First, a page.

ScottEvest entrepreneur Scott Jordan's pitch to the Sharks in episode 311 in season three took on a life of its own after the show originally aired. Scott pitched the licensing piece of his business, Technology Enabled Clothing, to the Sharks unsuccessfully and Scott got into a huge, public, online feud with billionaire shark, Mark Cuban. The two engaged in a war of words on Twitter, taking some of the (sometimes manufactured) animosity from the broadcast “out of the tank” for the first time in memory.
At issue was Cuban's allegations that Scott was a patent troll. Without repeating too much of what was said in previous interviews with Jordan on this site, let's just say Cuban took issue with some of Jordan's patents related to Technology Enabled Clothing. “The whole exchange was disingenuous,” says Jordan, “the first thing they ask any entrepreneur is ‘do you have a patent?' The fact that Mark Cuban took it upon himself to encourage patent infringement after the show was wrong.” Scott was referring to Cuban's public endorsement of AyeGear, a Scottish company that is knocking off ScottEvest. Jordan is currently suing Ayegear for patent infringement.
Scott Jordan and ScottEvest one year removed
Jordan taped his Shark Tank segment more than a year ago and is nearly one year removed from his original air date. We spoke recently to get his “after Shark Tank” perspective.
“I don't really watch the show any more,” he says, “knowing what goes on behind the scenes has made me lose interest. When I was there, I felt like I controlled the room, but the edit didn't show that. If I had anything to do differently, I probably wouldn't tell them I was a lawyer. When I did that, the tenor of the conversation changed; it didn't work to my advantage.”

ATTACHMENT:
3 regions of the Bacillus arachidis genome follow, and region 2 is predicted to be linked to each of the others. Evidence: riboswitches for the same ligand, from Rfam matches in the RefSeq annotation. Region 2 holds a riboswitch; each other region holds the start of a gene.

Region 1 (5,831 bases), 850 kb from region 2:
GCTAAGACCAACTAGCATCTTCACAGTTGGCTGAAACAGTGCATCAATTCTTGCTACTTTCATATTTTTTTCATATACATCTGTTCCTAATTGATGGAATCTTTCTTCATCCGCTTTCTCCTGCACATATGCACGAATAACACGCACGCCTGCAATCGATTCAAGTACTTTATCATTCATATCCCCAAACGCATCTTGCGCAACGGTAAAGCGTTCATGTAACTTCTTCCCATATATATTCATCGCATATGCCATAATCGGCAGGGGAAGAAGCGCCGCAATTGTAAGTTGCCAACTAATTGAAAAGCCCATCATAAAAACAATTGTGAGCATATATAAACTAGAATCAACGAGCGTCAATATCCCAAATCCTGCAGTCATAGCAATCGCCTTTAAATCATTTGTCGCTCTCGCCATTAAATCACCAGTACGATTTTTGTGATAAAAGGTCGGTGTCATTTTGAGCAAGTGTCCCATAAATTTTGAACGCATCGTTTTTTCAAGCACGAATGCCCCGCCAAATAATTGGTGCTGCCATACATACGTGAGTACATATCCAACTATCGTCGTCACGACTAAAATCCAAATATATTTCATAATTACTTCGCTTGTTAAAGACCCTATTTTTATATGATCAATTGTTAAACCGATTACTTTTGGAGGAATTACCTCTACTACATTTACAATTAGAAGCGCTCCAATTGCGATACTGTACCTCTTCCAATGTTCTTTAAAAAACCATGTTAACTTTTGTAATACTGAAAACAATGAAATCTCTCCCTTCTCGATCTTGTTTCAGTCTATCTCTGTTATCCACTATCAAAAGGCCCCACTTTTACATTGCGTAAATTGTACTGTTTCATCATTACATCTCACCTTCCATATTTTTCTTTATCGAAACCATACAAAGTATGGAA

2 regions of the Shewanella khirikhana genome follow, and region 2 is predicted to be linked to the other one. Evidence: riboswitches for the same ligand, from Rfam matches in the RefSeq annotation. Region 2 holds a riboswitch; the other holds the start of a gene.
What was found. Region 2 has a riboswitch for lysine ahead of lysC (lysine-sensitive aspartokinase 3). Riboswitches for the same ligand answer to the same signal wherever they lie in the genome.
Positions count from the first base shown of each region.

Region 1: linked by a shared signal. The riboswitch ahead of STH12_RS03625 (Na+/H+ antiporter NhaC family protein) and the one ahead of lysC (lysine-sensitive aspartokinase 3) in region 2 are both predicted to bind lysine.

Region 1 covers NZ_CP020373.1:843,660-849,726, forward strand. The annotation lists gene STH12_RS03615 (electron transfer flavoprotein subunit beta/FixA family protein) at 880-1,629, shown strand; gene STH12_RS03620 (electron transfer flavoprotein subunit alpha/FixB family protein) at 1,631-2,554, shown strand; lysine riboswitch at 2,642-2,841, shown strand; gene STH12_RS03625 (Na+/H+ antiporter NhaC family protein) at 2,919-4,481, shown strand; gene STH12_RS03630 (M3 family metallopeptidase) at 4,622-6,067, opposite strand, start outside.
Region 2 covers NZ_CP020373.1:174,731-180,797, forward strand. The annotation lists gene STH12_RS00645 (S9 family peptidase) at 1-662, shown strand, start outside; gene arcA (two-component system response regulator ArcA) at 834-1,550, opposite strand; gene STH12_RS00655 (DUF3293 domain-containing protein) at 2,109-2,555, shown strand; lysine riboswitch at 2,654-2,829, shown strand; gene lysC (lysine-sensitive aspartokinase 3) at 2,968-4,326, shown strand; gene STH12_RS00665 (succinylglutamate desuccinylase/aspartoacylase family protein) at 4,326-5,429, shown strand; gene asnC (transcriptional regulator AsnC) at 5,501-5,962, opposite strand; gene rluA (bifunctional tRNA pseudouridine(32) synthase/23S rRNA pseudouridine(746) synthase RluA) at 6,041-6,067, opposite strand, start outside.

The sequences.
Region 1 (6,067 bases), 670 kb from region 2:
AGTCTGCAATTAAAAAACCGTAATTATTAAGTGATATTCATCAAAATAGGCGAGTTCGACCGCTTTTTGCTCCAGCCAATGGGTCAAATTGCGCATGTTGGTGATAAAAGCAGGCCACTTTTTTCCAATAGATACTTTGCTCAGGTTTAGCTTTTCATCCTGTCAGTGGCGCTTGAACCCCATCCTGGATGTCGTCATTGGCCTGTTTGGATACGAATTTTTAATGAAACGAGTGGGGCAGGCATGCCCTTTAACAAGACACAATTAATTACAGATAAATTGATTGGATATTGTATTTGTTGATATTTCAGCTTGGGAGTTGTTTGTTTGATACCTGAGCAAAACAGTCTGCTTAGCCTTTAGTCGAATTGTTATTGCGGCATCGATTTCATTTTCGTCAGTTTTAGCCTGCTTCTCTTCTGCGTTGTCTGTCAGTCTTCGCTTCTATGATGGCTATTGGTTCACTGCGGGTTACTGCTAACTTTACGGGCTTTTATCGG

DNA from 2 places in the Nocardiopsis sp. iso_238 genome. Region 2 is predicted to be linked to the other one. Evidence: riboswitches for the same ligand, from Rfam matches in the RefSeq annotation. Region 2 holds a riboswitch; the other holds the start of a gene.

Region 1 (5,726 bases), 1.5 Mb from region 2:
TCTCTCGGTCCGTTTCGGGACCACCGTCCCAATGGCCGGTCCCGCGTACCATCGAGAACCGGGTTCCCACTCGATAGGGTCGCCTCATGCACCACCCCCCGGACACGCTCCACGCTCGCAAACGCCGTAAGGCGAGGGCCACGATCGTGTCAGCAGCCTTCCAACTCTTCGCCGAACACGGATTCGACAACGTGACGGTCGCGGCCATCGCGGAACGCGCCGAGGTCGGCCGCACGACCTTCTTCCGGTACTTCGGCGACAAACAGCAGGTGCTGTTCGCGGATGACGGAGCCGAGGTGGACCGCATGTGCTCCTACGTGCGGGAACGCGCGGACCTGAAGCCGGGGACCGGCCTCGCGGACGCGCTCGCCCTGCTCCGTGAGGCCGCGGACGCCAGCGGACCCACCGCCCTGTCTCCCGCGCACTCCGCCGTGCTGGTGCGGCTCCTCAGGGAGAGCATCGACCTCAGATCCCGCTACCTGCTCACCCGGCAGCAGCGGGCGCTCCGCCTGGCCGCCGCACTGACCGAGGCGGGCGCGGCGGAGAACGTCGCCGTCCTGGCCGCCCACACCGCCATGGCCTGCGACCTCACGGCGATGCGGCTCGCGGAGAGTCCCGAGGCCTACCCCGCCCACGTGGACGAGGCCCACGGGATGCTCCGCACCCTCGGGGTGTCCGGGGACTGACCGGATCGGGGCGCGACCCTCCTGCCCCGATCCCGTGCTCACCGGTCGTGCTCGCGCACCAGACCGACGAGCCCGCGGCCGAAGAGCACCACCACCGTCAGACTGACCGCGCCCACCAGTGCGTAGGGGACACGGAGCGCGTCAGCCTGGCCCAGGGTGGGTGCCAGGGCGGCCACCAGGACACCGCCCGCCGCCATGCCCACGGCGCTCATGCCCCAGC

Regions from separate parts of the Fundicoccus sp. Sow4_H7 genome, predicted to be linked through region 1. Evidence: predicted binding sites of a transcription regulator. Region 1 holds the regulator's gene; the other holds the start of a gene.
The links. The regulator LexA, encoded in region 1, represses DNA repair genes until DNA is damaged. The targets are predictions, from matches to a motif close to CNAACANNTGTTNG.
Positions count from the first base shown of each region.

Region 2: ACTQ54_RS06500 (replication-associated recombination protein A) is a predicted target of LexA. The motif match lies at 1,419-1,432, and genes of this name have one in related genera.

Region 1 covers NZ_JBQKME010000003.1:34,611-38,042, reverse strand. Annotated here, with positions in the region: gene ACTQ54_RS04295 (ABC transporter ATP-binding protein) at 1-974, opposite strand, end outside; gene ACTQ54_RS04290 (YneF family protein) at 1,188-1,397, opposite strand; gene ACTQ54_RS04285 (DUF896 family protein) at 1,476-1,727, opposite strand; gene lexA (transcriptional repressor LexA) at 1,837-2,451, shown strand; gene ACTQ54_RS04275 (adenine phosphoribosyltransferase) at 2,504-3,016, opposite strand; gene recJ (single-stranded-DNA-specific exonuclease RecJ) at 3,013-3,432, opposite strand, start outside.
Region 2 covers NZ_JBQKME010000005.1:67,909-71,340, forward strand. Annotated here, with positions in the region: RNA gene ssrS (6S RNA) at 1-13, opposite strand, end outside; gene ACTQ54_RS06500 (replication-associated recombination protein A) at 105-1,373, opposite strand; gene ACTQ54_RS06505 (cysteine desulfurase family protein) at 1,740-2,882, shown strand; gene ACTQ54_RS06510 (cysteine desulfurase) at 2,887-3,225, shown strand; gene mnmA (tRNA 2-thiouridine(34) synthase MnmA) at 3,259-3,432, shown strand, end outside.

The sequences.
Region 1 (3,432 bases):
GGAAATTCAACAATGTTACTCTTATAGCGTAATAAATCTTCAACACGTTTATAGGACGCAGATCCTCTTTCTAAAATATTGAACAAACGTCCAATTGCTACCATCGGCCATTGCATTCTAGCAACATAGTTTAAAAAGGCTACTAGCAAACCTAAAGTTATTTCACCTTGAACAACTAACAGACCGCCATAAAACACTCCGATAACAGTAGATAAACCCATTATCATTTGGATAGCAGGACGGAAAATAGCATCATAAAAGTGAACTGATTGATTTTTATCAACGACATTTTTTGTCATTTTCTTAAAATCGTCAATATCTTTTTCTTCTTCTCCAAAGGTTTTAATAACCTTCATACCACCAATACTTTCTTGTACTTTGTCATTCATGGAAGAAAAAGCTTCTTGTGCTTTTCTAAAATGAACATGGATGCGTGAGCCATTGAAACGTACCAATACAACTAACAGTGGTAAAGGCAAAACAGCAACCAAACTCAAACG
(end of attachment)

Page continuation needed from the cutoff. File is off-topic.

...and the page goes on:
ScottEvest wasn't in play, in fact it wasn't even mentioned in the Shark Tank. If Jordan brought up ScottEvest, it could have been subject to the production company's 5% option. “I should have done an end run and told them I would guarantee my retail company would pay a million dollars per year to Technology Enabled Clothing in licensing fees.”
Jordan spent a lot of time preparing for his appearance. He set up a mock studio and staged many trial run rehearsals. “I basically threw my whole organization into preparing. We put a lot of time and energy into it. In retrospect, if I had it to do over, I'd spend about one tenth of the time preparing. The measurable results as far as sales that came from being on Shark Tank wasn't what I'd hoped for. We did more than ten times the number of sales when I appeared on The Big Idea with Donny Deutsch. It may have gone differently if the edit was different.”
Scott offered advice to future Shark Tank entrepreneurs. “Don't stay out there too long. The longer you're there, the more footage they have to edit.”
Jordan has no regrets. ScottEvest continues to sell millions of dollars worth of product and the company continues to grow. He's still pursuing licensing opportunities for TEC as well. The future of ScottEvest looks very bright indeed, but Jordan would take another crack at the Shark Tank if given the opportunity. “I'd like to go back and present ScottEvest as a company without being subject to the 5% equity stake and give the Sharks the opportunity to invest in the retail company. I just wish the producers would stay in the TV business and stay out of the VC business!”
Oh well Scott, that's Show Biz!
I asked Scott one more question, find the answer on The Hot Dog Truck.